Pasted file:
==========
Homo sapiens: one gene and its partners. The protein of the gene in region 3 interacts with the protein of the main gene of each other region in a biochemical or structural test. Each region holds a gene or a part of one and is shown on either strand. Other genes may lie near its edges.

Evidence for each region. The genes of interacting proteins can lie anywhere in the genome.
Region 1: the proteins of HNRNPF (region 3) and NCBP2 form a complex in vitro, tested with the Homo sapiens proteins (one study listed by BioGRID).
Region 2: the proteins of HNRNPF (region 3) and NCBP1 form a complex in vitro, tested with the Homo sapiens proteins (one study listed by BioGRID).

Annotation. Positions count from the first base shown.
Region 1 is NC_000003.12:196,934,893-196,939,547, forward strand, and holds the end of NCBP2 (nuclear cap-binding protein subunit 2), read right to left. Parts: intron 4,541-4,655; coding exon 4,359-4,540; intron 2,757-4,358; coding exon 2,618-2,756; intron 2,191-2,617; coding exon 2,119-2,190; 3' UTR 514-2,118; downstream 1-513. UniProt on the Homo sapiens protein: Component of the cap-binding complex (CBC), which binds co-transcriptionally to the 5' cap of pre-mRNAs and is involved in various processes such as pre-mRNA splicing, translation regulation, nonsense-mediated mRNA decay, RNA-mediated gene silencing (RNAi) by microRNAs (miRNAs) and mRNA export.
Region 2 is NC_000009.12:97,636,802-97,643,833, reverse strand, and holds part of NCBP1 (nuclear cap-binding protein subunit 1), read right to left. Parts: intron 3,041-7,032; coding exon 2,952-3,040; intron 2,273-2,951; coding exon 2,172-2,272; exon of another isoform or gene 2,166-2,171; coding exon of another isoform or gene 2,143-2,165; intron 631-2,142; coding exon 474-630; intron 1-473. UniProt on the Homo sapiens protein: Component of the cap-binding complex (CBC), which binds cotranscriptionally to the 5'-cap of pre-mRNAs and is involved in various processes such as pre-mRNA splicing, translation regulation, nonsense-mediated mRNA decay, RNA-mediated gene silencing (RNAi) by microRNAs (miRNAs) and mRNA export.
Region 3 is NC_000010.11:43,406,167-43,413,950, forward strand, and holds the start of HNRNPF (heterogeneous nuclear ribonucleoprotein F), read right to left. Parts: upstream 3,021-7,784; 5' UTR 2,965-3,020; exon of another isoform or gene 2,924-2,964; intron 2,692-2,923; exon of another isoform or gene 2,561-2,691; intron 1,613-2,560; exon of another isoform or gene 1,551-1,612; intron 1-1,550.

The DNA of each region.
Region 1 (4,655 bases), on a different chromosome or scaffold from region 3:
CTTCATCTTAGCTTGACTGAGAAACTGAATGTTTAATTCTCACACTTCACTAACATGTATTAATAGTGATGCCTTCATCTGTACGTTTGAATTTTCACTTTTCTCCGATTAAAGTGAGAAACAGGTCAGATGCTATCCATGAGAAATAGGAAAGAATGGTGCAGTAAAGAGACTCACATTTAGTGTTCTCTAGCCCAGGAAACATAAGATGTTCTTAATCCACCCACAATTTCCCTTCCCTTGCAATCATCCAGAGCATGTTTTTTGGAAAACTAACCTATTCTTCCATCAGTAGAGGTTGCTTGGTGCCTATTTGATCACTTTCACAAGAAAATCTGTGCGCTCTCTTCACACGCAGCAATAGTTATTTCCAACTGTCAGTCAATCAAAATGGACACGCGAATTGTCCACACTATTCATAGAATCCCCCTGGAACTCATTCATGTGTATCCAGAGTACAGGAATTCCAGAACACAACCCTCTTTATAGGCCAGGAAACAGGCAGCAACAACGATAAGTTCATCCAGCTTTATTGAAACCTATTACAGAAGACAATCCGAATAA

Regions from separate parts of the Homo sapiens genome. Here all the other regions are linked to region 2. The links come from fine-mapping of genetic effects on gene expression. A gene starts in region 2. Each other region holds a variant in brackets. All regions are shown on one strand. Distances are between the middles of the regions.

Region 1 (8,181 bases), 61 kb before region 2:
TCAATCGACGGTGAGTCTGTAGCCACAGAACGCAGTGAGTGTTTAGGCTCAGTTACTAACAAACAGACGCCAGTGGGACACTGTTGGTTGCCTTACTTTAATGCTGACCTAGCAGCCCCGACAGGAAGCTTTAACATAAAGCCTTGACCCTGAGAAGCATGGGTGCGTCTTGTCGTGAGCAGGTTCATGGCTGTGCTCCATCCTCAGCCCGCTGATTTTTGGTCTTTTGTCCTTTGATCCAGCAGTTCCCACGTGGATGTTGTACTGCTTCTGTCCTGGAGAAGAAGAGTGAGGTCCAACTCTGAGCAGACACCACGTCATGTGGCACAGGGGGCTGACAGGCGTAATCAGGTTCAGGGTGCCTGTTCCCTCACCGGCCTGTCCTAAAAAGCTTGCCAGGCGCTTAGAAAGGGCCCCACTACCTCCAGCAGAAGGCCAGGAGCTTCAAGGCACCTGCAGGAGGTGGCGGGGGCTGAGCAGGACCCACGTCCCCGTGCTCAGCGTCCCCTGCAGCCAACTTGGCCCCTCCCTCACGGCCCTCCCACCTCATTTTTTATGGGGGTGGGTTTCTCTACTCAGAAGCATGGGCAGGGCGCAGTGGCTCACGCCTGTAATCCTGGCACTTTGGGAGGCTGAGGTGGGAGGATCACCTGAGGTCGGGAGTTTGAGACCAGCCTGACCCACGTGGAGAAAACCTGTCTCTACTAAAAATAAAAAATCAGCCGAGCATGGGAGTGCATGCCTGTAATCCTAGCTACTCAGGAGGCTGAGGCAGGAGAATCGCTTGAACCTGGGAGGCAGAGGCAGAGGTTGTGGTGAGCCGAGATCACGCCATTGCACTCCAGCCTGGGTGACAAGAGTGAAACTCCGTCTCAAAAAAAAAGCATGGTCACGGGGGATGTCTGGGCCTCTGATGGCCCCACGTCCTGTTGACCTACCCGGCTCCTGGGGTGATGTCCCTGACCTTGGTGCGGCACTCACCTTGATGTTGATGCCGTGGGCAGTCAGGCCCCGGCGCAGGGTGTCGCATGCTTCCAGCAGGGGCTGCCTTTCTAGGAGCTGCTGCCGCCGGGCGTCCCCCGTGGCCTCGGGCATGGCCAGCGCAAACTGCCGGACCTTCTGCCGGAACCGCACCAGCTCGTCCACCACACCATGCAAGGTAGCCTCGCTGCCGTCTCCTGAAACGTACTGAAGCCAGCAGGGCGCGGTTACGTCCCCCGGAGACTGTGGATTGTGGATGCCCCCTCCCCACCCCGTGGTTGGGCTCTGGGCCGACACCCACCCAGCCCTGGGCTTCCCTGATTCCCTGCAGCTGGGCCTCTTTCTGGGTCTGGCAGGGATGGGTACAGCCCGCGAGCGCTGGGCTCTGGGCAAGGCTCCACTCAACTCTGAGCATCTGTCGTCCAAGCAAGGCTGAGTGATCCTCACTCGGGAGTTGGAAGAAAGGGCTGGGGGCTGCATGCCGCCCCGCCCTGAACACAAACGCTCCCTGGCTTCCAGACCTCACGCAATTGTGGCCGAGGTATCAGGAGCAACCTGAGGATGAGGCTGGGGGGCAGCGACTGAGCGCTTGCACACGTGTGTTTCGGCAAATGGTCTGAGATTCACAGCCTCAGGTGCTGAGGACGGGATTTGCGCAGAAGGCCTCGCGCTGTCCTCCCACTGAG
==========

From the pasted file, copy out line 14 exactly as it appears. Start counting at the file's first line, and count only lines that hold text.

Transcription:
TCAATCGACGGTGAGTCTGTAGCCACAGAACGCAGTGAGTGTTTAGGCTCAGTTACTAACAAACAGACGCCAGTGGGACACTGTTGGTTGCCTTACTTTAATGCTGACCTAGCAGCCCCGACAGGAAGCTTTAACATAAAGCCTTGACCCTGAGAAGCATGGGTGCGTCTTGTCGTGAGCAGGTTCATGGCTGTGCTCCATCCTCAGCCCGCTGATTTTTGGTCTTTTGTCCTTTGATCCAGCAGTTCCCACGTGGATGTTGTACTGCTTCTGTCCTGGAGAAGAAGAGTGAGGTCCAACTCTGAGCAGACACCACGTCATGTGGCACAGGGGGCTGACAGGCGTAATCAGGTTCAGGGTGCCTGTTCCCTCACCGGCCTGTCCTAAAAAGCTTGCCAGGCGCTTAGAAAGGGCCCCACTACCTCCAGCAGAAGGCCAGGAGCTTCAAGGCACCTGCAGGAGGTGGCGGGGGCTGAGCAGGACCCACGTCCCCGTGCTCAGCGTCCCCTGCAGCCAACTTGGCCCCTCCCTCACGGCCCTCCCACCTCATTTTTTATGGGGGTGGGTTTCTCTACTCAGAAGCATGGGCAGGGCGCAGTGGCTCACGCCTGTAATCCTGGCACTTTGGGAGGCTGAGGTGGGAGGATCACCTGAGGTCGGGAGTTTGAGACCAGCCTGACCCACGTGGAGAAAACCTGTCTCTACTAAAAATAAAAAATCAGCCGAGCATGGGAGTGCATGCCTGTAATCCTAGCTACTCAGGAGGCTGAGGCAGGAGAATCGCTTGAACCTGGGAGGCAGAGGCAGAGGTTGTGGTGAGCCGAGATCACGCCATTGCACTCCAGCCTGGGTGACAAGAGTGAAACTCCGTCTCAAAAAAAAAGCATGGTCACGGGGGATGTCTGGGCCTCTGATGGCCCCACGTCCTGTTGACCTACCCGGCTCCTGGGGTGATGTCCCTGACCTTGGTGCGGCACTCACCTTGATGTTGATGCCGTGGGCAGTCAGGCCCCGGCGCAGGGTGTCGCATGCTTCCAGCAGGGGCTGCCTTTCTAGGAGCTGCTGCCGCCGGGCGTCCCCCGTGGCCTCGGGCATGGCCAGCGCAAACTGCCGGACCTTCTGCCGGAACCGCACCAGCTCGTCCACCACACCATGCAAGGTAGCCTCGCTGCCGTCTCCTGAAACGTACTGAAGCCAGCAGGGCGCGGTTACGTCCCCCGGAGACTGTGGATTGTGGATGCCCCCTCCCCACCCCGTGGTTGGGCTCTGGGCCGACACCCACCCAGCCCTGGGCTTCCCTGATTCCCTGCAGCTGGGCCTCTTTCTGGGTCTGGCAGGGATGGGTACAGCCCGCGAGCGCTGGGCTCTGGGCAAGGCTCCACTCAACTCTGAGCATCTGTCGTCCAAGCAAGGCTGAGTGATCCTCACTCGGGAGTTGGAAGAAAGGGCTGGGGGCTGCATGCCGCCCCGCCCTGAACACAAACGCTCCCTGGCTTCCAGACCTCACGCAATTGTGGCCGAGGTATCAGGAGCAACCTGAGGATGAGGCTGGGGGGCAGCGACTGAGCGCTTGCACACGTGTGTTTCGGCAAATGGTCTGAGATTCACAGCCTCAGGTGCTGAGGACGGGATTTGCGCAGAAGGCCTCGCGCTGTCCTCCCACTGAG